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Let it flow: how does an underlying current affect wave propagation over a natural seagrass meadow?
Paul, M.; Gillis, L.G. (2015). Let it flow: how does an underlying current affect wave propagation over a natural seagrass meadow? Mar. Ecol. Prog. Ser. 523: 57-70.
In: Marine Ecology Progress Series. Inter-Research: Oldendorf/Luhe. ISSN 0171-8630, more
Peer reviewed article  

Available in  Authors 

    Zostera noltei Hornemann, 1832 [WoRMS]
Author keywords
    Zostera noltii; Velocity profiles; Waves; Currents; Turbulence; Flume

Authors  Top 
  • Paul, M.
  • Gillis, L.G., more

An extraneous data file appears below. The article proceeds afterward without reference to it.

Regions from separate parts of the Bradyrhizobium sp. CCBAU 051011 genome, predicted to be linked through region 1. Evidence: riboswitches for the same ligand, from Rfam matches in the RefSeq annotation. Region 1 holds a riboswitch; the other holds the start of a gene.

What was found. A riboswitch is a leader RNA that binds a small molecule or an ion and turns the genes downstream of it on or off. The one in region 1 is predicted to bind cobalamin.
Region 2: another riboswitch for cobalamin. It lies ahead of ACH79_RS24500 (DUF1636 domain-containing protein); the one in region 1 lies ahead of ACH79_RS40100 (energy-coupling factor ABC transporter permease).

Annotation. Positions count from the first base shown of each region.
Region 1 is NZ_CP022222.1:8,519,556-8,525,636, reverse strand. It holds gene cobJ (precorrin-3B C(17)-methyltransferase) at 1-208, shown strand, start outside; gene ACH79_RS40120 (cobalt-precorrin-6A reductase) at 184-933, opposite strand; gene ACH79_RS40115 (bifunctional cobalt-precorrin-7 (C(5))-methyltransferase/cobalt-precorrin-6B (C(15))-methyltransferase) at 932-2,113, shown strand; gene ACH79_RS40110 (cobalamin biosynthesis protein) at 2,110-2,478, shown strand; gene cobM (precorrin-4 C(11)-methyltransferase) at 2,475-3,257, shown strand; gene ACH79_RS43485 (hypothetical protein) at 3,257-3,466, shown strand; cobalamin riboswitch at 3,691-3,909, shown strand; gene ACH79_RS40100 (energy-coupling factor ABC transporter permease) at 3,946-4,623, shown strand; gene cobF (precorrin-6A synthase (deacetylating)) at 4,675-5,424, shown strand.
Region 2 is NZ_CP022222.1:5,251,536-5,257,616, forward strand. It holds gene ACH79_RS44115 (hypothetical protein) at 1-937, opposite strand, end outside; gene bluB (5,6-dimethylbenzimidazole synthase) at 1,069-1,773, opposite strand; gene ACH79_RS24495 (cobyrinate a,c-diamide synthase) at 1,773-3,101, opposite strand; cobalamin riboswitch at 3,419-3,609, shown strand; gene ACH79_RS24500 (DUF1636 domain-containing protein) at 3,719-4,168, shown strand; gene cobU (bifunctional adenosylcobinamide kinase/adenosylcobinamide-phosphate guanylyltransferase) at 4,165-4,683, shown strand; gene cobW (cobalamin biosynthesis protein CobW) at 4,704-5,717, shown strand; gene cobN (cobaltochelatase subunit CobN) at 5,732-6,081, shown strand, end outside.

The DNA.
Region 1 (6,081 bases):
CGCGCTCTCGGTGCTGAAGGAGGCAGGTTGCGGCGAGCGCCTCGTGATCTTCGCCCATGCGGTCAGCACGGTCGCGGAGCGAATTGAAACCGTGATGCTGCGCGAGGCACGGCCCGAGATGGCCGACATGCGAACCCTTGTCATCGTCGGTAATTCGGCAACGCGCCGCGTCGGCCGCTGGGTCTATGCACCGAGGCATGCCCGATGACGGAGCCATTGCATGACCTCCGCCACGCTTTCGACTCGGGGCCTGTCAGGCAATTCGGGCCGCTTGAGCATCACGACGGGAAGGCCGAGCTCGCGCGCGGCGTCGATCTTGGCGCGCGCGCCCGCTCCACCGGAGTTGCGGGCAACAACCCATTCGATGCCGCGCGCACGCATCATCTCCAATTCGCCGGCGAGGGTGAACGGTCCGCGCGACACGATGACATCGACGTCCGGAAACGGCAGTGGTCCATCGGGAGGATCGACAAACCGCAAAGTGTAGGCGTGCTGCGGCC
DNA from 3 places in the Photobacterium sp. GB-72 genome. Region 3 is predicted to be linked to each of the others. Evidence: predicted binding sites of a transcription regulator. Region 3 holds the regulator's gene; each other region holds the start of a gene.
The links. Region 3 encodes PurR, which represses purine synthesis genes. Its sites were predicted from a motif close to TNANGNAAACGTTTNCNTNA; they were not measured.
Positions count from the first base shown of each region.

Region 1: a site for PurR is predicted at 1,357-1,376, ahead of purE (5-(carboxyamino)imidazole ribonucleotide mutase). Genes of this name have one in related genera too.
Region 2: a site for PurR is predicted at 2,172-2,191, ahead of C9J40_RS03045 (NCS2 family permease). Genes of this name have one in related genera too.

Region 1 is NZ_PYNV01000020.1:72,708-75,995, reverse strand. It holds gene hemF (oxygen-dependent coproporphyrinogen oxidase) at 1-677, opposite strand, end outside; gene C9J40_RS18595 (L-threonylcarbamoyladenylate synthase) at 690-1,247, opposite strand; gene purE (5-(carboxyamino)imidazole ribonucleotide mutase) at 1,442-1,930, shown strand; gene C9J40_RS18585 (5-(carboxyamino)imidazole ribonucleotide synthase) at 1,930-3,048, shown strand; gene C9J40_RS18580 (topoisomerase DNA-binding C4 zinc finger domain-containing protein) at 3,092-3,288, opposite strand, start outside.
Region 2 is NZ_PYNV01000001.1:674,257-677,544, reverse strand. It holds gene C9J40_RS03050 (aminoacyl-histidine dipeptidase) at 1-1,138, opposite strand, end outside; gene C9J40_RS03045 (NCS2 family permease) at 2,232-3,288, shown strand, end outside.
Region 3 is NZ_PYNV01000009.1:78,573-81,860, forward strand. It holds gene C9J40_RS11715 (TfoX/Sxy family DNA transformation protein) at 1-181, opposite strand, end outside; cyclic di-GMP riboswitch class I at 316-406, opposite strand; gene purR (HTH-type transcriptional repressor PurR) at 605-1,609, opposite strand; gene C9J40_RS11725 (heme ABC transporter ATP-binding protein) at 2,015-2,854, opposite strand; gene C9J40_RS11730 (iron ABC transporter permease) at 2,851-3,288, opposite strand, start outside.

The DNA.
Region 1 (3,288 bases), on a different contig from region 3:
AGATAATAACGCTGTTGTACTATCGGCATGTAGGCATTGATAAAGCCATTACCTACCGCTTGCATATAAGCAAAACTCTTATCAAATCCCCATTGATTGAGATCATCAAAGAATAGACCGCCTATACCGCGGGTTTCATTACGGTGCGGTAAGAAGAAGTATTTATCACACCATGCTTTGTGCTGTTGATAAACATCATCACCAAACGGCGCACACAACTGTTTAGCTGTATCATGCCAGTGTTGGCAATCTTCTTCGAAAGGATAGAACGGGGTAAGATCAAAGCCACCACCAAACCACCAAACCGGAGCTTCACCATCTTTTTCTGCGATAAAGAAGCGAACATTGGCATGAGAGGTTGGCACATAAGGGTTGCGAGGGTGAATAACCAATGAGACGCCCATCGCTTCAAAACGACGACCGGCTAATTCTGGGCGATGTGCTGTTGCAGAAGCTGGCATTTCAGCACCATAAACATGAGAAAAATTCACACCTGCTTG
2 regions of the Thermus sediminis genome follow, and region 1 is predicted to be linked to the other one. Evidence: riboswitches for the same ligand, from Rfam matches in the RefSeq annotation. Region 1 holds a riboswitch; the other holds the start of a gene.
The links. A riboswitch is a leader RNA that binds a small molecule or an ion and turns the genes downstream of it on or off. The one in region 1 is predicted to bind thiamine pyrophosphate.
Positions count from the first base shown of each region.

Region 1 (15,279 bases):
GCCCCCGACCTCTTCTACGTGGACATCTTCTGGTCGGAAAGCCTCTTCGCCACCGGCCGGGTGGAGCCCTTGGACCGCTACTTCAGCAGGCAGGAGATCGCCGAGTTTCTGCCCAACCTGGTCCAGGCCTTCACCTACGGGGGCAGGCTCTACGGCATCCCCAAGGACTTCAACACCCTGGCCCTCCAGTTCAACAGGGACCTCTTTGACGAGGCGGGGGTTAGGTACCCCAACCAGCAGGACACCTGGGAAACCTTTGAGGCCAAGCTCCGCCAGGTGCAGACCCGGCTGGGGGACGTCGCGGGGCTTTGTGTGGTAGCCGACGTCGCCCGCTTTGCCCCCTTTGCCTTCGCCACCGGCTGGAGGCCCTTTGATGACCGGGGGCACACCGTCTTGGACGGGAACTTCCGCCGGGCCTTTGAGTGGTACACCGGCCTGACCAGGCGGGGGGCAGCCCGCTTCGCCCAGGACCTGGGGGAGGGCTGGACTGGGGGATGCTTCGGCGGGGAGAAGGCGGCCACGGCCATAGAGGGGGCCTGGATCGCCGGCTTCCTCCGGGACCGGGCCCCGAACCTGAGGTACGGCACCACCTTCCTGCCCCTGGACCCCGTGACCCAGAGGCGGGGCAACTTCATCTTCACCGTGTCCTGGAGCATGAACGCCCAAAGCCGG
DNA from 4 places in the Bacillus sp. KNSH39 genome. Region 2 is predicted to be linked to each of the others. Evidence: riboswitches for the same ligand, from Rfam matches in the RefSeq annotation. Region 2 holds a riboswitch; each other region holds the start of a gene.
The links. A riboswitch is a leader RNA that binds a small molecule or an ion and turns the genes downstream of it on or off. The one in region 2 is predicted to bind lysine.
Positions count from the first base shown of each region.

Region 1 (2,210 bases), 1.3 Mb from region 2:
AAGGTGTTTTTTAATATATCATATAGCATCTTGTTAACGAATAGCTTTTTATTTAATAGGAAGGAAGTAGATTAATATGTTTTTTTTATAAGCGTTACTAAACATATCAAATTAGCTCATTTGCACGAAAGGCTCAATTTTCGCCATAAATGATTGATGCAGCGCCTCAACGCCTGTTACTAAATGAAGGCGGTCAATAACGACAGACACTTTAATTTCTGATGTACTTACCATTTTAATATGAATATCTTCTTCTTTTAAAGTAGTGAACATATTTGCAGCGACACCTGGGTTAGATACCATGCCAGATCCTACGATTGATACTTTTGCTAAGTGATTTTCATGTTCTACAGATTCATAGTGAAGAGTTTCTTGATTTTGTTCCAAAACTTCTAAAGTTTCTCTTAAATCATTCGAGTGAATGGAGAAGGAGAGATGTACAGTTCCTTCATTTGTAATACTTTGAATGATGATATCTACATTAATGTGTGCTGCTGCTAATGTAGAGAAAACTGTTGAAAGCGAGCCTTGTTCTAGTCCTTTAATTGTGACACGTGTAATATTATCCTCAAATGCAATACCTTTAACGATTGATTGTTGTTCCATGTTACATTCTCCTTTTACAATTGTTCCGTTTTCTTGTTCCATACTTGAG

Temperate seagrass beds can be found within intertidal and tidal areas of variable hydrodynamic forcing. To investigate the interaction between hydrodynamics and seagrass plants, Zostera noltii meadows were exposed to a range of combinations of waves and flow in a flume. Velocity profiles were obtained to observe the evolution of hydrodynamic forcing due to the presence of a seagrass canopy. Observations under flow without waves agreed with those of previous studies and showed that turbulent kinetic energy (TKE) at the top of the canopy increased with increasing flow velocity as well as with distance from the leading edge. The highest TKE values were achieved for the highest flow velocity without waves, and the presence of waves generally led to reduced TKE values. Profiles of time-averaged downstream velocity were not affected by the presence of waves. However, flow reduction near the bed increased with higher seagrass density, resulting in an S-shaped profile for the highest density and flow velocity. Underlying currents affected wave orbital velocities, causing a reduction of orbital diameters in the free-stream region. In the canopy region, this process was superimposed by the damping effect of the seagrass meadow, but only positive flow components were reduced by seagrass presence. Streamlining and oscillating motion of seagrass leaves were observed under flow and waves, respectively. These processes did not affect the wave/flow attenuation capacity of the meadow, which indicates that the ecosystem-engineering traits of seagrasses are not compromised by increased flow velocity or in the presence of waves.

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